Wild HorsesWild HorsesPilot Butte, Rock Springs, WY Back on the road with the art show trailer, on the way to Park City, I hiked up to the top of Pilot Butte, near Rock Springs, Wyoming. There's a Masonic plaque bolted to the rock at the foot of the cliff. Wild horses roam the plateau of White Mountain, and I was lucky enough to get close to one of the bands before they quietly moved out of range onto the prairie.

Mt. Helen,  Mt. Sacajawea, Fremont PeakMt. Helen, Mt. Sacajawea, Fremont PeakIsland Lake approach to Titcomb Basin, Wind River Range, WY After Park City, I headed up to the Wind River Range in Wyoming, to clear my head and do some backpacking. Overnighting in Pinedale, I left the Elkhart Park trailhead early in the morning, and walked up to Titcomb Basin. A three day trip all-told, with two overnights between Little Seneca Lake and Seneca Lake. Island Lake was busy with backpackers as it's a popular base for those seeking to bag peaks  up in the Basin, or head over Indian Pass or Dinwoodie Pass.

Titcomb Basin TarnTitcomb Basin TarnWind River Range, Wyoming The light was beautiful, with the threat of thunderstorms almost constant. Rain only came in the last five miles on the way back to the parking lot, with pea-sized hail for a few minutes. More Winds pictures, here.

Open RangeOpen RangeNewcastle, WY From Pinedale, I went back to our ranch in the Black Hills to do some maintenance around the place. I didn't do a ton of shooting, but I did head out towards Wyoming for this shot of the stove sittin' in a field. On the way home, I discovered an old round barn that had been converted to a dance-hall, and a deserted gas station. Later in the fall, Mom and I went down to Buckhorn, and talked to the folks who owned the bar there. They said they knew somebody who'd gotten married in the bar there, but didn't know any of the history behind it.

Kelso RidgeKelso RidgeRocky Mountains, Clear Creek County, CO Back in Denver for the Evergreen show, Ed Dunne and I hiked up Grays and Torrey Peak. One of the first snows of the fall left almost 6" of snow on the trail and added to the challenge. The shot of Kelso Ridge with a snow storm fast approaching is my favorite image from that walk.

September saw us back in Michigan for three shows in a row, and a trip to Peoria for the final show of the season. The axle that burned out a bearing in Jackson, MS burned out again coming into Peoria at 10PM Thursday night. It was bad enough to force me to rent a trailer for show set-up. I was able to tow the trailer to a repair shop and park it. Hauling the show material home in the U-haul, I drove back to Peoria via Indiana to pick up a new axle for the trailer. Got the trailer fixed and towed it home.

Stay AwhileStay AwhileFairburn Hotel, Fairburn SD In October, I caught the last of the fall color in the rocks in the Upper Pine Creek Natural Area. Visiting the ranch town of Fairburn later that week, I met the new owner of the Fairburn Hotel. He was gracious enough to give me a tour of the interior and share his plans for the building. I drove by Dan O'Brien's buffalo ranch and watched the bison grazing on the way home, and that was it for the Black Hills in October.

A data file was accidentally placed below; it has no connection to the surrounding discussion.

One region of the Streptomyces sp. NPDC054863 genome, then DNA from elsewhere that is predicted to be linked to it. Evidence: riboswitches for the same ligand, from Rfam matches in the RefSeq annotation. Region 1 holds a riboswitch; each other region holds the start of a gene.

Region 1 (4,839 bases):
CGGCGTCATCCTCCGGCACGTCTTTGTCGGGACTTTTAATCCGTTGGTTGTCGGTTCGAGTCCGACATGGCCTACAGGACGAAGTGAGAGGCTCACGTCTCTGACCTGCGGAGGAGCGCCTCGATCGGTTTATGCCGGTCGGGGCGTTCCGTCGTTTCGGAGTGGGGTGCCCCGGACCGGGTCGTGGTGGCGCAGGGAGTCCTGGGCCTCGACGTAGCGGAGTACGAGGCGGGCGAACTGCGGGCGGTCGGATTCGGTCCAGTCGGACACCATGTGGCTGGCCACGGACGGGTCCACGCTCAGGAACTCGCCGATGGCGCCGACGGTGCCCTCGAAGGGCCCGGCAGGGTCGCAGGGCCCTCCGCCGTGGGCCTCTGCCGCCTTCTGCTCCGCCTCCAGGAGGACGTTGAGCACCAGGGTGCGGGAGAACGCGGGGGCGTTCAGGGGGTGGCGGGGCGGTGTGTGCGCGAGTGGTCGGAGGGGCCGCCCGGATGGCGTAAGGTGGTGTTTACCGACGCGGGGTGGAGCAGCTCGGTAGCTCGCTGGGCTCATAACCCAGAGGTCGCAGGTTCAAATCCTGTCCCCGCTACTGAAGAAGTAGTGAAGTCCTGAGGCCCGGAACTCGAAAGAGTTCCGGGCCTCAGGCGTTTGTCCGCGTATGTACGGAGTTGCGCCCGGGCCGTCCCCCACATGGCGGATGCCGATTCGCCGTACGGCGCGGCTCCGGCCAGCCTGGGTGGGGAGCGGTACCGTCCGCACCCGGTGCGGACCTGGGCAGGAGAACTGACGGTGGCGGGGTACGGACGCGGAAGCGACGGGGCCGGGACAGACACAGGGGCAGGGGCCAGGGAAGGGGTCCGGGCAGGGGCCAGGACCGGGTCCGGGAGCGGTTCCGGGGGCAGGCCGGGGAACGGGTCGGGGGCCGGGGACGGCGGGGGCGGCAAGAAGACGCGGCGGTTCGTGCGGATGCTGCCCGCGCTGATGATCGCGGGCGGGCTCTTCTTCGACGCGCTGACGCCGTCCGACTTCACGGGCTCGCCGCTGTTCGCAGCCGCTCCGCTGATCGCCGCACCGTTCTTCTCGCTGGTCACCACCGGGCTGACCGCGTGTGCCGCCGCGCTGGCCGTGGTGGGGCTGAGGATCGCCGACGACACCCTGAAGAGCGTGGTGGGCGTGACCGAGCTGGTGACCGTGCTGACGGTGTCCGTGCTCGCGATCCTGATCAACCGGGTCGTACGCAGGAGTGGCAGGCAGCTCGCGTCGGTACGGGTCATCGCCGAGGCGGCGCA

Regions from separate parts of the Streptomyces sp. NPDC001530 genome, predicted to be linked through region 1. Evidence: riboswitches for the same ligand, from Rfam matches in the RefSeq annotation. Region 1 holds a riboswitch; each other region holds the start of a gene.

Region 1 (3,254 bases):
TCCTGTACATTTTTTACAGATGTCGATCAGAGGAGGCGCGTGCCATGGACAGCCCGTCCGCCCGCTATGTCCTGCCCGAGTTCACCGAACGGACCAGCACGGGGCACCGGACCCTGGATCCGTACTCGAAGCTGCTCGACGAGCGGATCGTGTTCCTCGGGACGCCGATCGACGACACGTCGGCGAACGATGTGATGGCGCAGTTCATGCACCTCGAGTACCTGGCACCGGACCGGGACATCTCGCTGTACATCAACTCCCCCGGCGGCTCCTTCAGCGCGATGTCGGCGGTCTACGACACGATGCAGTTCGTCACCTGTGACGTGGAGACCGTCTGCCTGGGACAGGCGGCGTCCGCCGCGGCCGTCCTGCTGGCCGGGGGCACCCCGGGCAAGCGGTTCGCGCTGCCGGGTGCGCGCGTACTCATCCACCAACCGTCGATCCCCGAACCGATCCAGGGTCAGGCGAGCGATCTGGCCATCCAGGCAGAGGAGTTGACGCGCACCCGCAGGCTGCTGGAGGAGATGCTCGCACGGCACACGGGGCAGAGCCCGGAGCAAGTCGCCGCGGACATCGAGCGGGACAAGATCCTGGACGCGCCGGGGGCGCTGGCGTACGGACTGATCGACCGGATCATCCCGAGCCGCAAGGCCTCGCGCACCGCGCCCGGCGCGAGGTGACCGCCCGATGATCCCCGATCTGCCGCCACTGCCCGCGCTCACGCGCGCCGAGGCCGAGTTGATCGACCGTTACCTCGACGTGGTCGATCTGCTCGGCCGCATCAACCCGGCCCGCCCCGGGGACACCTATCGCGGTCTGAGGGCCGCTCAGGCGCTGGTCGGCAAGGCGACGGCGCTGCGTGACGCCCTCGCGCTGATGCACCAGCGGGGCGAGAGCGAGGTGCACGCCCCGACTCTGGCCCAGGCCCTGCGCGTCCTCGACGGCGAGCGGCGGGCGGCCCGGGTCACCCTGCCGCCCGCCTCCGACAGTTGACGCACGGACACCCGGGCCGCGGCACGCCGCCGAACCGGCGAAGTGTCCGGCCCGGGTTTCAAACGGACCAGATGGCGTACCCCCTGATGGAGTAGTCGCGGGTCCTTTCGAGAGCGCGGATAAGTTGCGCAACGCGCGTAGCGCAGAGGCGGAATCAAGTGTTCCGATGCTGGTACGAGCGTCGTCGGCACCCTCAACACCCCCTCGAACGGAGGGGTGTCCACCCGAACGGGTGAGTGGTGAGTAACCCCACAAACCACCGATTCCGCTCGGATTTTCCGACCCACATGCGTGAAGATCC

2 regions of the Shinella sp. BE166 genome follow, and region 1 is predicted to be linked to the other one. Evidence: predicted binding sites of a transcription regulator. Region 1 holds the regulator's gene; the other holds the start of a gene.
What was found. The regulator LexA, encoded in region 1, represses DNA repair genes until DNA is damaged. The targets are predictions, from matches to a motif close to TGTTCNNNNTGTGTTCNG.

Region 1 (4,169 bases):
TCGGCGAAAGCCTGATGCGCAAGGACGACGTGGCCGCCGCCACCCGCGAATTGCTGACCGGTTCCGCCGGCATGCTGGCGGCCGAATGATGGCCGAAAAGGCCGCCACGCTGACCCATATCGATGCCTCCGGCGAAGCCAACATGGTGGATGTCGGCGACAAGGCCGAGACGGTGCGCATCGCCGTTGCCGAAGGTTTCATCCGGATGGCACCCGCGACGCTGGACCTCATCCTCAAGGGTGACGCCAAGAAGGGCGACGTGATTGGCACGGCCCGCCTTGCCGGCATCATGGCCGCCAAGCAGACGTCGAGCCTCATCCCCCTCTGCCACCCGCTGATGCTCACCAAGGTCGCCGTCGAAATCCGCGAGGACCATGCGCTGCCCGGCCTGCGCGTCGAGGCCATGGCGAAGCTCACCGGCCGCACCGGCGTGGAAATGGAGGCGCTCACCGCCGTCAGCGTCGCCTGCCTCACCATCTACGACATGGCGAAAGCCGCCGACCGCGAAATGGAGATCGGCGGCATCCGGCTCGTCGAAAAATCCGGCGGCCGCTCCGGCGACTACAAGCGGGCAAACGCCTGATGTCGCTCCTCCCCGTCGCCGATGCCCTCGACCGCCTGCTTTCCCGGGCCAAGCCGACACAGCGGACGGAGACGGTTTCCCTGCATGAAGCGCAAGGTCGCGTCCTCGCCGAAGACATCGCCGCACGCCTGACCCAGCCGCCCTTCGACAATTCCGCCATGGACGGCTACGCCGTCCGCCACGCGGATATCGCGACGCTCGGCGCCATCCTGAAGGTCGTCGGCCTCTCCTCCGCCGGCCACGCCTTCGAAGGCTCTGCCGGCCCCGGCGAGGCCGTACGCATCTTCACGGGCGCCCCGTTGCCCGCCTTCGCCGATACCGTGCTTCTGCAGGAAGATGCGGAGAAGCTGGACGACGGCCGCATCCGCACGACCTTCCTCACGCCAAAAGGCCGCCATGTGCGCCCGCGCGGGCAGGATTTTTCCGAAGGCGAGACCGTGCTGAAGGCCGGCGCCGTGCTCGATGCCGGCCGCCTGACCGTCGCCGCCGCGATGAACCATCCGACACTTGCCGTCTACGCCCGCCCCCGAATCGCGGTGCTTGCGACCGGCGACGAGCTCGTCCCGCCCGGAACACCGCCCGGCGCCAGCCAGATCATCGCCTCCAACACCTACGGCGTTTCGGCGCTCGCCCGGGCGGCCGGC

The Garden GateThe Garden GateGreen's Plantation, North Caicos, Turks & Caicos Islands Karyn and I took our annual vacation to Grace Bay in the Turks, where we went exploring for the first time. North Caicos and Middle Caicos Islands are accessible by ferry. We went over with friends, and visited an old plantation, and walked the secret beach on Mudjin Bay. We also visited some caves and hung out with bats. A key takeaway from this trip? Bring lots of bug spray. The no-see-ums are fierce while waiting at the ferry dock.

Bottle Creek DaydreamsBottle Creek DaydreamsNorth Caicos, Turks & Caicos Islands And that's the year in pictures. View the whole slide show, or view more pictures in the gallery. Things left undone? I'd like to go back to the Winds and spend a little more time. I felt rushed in three days, and didn't get to the head of Titcomb Basin. I still need to find the church in the Badlands. And I'm starting to work on a new project that will take photographs of mine and match them to shots that Dad and my mentor, Hugh Lambert used for their ghost town research in the 60's and 70's. 

If you'd like more information about any of the images, please call or email. Have a wonderful Christmas and a Happy New Year!

In Search of St. Barbara's Catholic Church

August 08, 2016  •  Leave a Comment

A couple of years ago, I ran across an old photograph taken by my father of a church across a wide chasm in the Badlands. As part of an ongoing project to ​revisit some of the spaces in "Black Hills Ghost Towns", I went looking for this church.

From "Black Hills Ghost Towns", © Watson Parker & Hugh LambertAn unidentified church sits on the edge of the Badlands desolation. Repeated searches have failed to turn up the location of this church.

At first, I thought it was St. Joseph's Catholic Church, on Cuny Table. I visited that church twice, and couldn't match the angle in the original photograph. It is a beautiful church, sitting atop a wide table overlooking the Badlands, but it isn't a match for the picture Dad took in 1957. Spirit Of the PrairieSpirit Of the PrairieSt. Joseph's Mission, Pine Ridge Reservation, SD I kept searching for the church. Another Catholic mission on the Pine Ridge reservation looked promising. The only problem was that it was difficult to access. St. Barbara's sits atop a table just south of the White River, miles from any main highway. From the north, maps showed it accessible from Bouquet Table Road, and indeed, Google Maps showed the most direct route crossing Cain Creek and the White River. Only problem was, there are no bridges. The first time I attempted this route, I went with Mom, and it was springtime. A wet year. We got five miles south of the highway, and were turned back because the area around Cain Creek was flooded, and there wasn't anyway to get across it in our little Subaru.